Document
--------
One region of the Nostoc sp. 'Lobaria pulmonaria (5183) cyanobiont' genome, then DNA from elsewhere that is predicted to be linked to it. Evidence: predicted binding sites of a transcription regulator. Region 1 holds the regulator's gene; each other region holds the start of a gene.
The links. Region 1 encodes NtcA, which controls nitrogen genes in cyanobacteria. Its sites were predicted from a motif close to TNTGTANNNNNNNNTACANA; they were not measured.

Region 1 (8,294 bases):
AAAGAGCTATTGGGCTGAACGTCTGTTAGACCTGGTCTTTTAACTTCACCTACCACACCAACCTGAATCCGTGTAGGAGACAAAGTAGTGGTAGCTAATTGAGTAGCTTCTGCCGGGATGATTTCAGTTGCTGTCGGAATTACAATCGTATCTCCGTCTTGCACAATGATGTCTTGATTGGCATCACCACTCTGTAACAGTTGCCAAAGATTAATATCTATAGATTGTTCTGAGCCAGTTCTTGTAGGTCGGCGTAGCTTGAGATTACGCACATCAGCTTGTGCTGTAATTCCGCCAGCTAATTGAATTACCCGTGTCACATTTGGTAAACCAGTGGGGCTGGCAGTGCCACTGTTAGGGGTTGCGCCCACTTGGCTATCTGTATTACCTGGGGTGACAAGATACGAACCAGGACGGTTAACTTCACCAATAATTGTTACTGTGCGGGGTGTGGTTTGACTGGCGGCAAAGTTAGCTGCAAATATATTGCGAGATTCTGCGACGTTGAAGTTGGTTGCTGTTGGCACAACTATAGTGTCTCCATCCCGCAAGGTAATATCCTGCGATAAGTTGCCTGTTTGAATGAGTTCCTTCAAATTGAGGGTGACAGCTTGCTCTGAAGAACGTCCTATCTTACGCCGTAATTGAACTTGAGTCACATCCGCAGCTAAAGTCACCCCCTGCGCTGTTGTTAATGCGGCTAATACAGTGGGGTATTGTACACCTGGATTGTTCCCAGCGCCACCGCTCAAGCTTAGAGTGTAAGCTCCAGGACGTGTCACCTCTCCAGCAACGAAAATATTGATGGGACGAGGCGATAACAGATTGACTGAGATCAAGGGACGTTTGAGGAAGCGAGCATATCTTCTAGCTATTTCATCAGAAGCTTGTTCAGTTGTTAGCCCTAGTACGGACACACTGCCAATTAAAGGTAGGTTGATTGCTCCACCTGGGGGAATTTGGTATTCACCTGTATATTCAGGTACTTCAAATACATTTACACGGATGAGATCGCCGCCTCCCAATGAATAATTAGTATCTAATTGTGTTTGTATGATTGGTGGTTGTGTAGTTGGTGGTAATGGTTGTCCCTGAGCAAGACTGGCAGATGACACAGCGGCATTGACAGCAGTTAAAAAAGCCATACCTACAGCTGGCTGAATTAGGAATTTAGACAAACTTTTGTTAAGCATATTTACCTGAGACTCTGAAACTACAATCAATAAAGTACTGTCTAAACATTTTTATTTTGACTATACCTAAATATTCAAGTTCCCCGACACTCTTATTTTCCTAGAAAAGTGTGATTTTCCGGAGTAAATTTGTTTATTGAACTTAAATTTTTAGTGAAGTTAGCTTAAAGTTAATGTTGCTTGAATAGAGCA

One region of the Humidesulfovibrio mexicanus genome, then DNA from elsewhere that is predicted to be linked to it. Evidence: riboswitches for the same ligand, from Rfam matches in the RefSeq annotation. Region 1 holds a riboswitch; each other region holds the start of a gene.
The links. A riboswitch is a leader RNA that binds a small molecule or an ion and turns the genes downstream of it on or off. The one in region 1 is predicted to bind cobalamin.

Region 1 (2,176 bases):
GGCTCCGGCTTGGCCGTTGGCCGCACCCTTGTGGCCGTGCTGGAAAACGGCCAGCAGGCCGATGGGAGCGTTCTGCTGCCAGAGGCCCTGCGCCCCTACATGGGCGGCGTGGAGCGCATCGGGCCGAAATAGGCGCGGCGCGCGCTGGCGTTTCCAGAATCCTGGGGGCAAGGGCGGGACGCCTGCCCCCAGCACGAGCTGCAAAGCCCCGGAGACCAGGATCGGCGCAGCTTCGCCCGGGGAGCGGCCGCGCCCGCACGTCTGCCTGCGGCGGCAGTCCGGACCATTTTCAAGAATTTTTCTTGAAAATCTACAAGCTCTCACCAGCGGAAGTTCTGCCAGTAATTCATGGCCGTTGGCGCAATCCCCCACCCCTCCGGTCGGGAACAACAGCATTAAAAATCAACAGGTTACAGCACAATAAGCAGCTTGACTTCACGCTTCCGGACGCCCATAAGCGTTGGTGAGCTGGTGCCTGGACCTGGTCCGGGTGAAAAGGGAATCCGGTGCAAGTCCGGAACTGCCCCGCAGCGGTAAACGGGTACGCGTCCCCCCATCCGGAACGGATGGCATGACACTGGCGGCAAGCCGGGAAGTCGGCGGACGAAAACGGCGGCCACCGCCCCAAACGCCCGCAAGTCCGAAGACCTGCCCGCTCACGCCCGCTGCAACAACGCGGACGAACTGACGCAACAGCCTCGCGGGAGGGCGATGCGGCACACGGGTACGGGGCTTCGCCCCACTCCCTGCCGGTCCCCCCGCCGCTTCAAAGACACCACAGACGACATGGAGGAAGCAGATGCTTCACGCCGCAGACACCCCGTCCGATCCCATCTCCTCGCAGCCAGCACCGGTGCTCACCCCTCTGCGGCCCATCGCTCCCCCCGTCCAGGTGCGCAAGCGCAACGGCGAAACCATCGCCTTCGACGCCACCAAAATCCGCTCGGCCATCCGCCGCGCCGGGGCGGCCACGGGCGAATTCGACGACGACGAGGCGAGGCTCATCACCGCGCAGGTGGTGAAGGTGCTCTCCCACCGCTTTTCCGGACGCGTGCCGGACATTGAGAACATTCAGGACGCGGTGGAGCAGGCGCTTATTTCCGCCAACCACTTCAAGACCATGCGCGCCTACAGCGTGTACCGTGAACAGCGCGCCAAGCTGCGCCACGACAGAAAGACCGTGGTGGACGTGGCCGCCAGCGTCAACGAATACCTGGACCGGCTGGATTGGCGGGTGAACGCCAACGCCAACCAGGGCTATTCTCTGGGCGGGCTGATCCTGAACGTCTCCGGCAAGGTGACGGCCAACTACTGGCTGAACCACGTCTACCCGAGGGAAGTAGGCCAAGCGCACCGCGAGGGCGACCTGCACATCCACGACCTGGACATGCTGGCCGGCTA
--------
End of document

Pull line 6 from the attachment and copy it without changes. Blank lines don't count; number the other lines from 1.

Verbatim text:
The links. A riboswitch is a leader RNA that binds a small molecule or an ion and turns the genes downstream of it on or off. The one in region 1 is predicted to bind cobalamin.